Anthony Solomon, an international economic advisor to three presidents who later played a leading part in setting federal monetary policy, died Jan. 18 of kidney failure at his home in New York. He was 88.
Solomon held high-level positions in the State Department under presidents John F. Kennedy and Lyndon B. Johnson and later had a three-year stint as undersecretary of the treasury during the administration of Jimmy Carter.
Solomon was a businessman and college professor who became an authority on trade and economic matters. In 1979, as a treasury undersecretary, he helped orchestrate the effort to freeze Iranian assets after the Iranian revolution overthrew Shah Mohammed Reza Pahlavi.
In the early 1980s, as president of the New York Federal Reserve Bank, Solomon was "a powerful figure in the nation's central bank system," according to Washington Post columnist Hobart Rowen, and "second only to Fed Chairman Paul Volcker" in his influence on federal economic policy.
Solomon combined his academic interest in economics with firsthand experience in business. In the 1950s, he lived in Mexico and operated Rosa Blanca Products, which made processed soups. He sold the business to General Foods in 1961, became a millionaire and devoted the rest of his career to economic troubleshooting.
He was teaching at Harvard University in the early 1960s when Kennedy asked him to lead a group developing an economic policy for Micronesia, then administered by the United States. That assignment led to appointments as deputy assistant secretary of state for Latin America from 1963 to 1965 and assistant secretary of state for economic affairs from 1965 to 1969.
A hallmark of Solomon's career was his belief that free trade was a key element in creating free and open societies. In 1965, after widespread civil disturbances erupted in the Dominican Republic, Solomon helped reestablish economic stability in the island nation and personally oversaw the distribution of food from government warehouses.
From 1969 to 1972, he directed the International Investment Corp. for Yugoslavia, an organization affiliated with the World Bank. It was one of the first efforts to establish joint ventures between Western businesses and corporations within the Communist bloc.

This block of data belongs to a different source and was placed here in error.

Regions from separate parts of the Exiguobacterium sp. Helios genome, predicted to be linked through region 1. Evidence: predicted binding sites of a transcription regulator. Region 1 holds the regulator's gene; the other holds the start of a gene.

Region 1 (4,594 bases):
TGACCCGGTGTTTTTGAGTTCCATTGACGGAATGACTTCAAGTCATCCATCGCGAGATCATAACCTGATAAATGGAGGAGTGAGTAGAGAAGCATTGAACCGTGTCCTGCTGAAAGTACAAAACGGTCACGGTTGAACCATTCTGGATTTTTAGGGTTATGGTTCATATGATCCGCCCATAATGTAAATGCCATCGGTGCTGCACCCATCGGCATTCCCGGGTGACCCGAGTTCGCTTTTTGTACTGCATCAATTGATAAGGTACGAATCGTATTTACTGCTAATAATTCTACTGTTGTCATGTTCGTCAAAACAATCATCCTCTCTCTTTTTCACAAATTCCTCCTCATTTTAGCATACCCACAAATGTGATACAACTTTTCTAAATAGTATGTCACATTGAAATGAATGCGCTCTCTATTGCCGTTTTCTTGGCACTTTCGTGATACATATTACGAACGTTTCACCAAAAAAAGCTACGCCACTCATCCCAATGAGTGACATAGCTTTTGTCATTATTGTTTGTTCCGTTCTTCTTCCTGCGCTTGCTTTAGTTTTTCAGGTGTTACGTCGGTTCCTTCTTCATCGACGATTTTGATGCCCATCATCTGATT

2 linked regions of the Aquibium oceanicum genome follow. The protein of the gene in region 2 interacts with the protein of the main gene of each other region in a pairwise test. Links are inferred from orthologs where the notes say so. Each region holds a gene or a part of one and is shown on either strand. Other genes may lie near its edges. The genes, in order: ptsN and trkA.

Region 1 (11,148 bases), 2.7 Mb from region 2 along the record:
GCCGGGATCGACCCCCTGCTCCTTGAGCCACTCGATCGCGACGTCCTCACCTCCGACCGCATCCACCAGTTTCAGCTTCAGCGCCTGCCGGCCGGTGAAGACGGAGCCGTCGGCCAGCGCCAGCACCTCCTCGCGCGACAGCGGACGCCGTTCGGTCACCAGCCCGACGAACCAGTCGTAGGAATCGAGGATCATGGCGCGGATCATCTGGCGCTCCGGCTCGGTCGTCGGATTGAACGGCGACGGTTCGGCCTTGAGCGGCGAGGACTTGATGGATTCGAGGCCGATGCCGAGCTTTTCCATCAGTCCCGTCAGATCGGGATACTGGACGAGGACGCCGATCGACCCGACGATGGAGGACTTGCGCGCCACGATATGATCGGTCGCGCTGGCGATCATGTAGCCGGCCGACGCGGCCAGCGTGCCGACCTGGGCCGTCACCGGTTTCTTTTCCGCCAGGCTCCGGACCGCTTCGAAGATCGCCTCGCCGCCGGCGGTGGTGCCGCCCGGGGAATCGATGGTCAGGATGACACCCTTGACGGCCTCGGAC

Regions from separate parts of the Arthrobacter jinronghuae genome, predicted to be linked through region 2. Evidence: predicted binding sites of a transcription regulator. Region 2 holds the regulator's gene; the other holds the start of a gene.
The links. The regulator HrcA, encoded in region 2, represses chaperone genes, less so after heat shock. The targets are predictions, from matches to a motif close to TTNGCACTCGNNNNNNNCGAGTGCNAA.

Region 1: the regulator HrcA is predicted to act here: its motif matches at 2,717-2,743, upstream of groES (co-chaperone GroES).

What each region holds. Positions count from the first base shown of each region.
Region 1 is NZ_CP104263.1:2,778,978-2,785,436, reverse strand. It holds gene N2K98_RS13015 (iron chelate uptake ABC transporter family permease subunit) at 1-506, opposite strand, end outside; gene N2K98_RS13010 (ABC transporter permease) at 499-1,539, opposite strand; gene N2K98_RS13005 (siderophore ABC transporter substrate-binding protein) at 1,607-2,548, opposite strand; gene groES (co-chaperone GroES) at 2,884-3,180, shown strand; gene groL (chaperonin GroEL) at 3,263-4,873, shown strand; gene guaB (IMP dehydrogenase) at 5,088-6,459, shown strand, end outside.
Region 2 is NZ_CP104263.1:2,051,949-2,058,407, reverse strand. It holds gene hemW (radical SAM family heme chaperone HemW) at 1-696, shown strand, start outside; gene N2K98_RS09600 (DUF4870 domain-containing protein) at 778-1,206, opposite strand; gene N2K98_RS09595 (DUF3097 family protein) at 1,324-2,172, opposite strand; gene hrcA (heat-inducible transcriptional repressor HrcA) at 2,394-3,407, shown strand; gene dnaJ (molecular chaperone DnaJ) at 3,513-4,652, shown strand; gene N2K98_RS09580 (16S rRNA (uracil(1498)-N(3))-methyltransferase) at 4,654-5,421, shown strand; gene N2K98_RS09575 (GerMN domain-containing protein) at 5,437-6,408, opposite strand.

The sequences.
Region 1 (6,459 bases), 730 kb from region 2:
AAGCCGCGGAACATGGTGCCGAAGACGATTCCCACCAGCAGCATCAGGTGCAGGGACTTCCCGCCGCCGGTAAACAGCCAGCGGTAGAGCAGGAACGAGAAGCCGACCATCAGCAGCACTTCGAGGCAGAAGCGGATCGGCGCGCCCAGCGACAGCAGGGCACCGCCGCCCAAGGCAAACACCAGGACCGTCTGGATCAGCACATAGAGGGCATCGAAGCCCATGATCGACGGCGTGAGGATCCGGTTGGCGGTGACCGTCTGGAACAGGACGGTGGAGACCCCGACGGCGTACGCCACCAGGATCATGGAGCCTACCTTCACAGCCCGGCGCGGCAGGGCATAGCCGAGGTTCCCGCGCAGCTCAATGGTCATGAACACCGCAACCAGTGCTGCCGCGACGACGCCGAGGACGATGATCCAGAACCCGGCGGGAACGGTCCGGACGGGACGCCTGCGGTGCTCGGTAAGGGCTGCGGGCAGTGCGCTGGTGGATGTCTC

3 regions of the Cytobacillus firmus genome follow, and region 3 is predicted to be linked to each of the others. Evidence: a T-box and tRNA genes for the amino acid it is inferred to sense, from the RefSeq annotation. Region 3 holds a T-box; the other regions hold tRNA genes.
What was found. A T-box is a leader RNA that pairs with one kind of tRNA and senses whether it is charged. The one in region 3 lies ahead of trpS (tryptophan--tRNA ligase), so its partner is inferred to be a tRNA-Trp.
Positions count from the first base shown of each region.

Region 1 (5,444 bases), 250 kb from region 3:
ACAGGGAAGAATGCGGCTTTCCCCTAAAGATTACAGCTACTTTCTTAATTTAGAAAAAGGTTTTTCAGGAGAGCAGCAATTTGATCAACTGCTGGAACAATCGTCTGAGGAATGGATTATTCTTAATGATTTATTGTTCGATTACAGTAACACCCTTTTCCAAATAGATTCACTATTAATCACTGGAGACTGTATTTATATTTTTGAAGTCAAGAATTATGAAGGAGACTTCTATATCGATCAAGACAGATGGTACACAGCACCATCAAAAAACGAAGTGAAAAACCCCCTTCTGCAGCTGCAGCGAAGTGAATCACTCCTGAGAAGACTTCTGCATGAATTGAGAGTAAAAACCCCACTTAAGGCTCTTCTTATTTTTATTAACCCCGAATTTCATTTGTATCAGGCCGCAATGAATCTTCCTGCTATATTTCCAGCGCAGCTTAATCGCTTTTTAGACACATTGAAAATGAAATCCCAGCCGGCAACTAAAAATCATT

At the Treasury Department in 1977, Solomon instituted the "trigger-price mechanism," which protected U.S. steel products from cheaper foreign competitors by increasing tariffs until the imports reached a minimum "trigger price."
In the late 1970s, Solomon negotiated a compensation arrangement with China over American assets seized after the Communist revolution of 1949. As president of the New York Federal Reserve Bank from 1980 to 1984, he helped devise policies to alleviate a Latin American debt crisis.
Solomon was born Dec. 27, 1919, in Arlington, N.J., and graduated from the University of Chicago. In the 1940s, he oversaw U.S. lend-lease policies in Iran. He received a master's in economics from Harvard University in 1948 and taught at Harvard before entering business in Mexico.
He was an advisor to U.S. Rep. Wilbur Mills (D-Ark.), chairman of the House Ways and Means Committee, in the 1970s and served as chairman of the executive committee of the Peter G. Peterson Institute for International Economics in Washington. In the late 1980s, he was chairman of S.G. Warburg Inc., an investment banking firm.
In 1976, Solomon established the Nicky Solomon Foundation to seek ways to prevent violent crime. It was named for his 21-year-old daughter, who was a student at George Washington University when she was killed in her apartment in 1976.
His wife of 48 years, Constance Kaufman Solomon, died in 1998.
Survivors include two children, Adam Solomon of New York City and Tracy Solomon Ford of San Rafael, Calif.; and two grandchildren.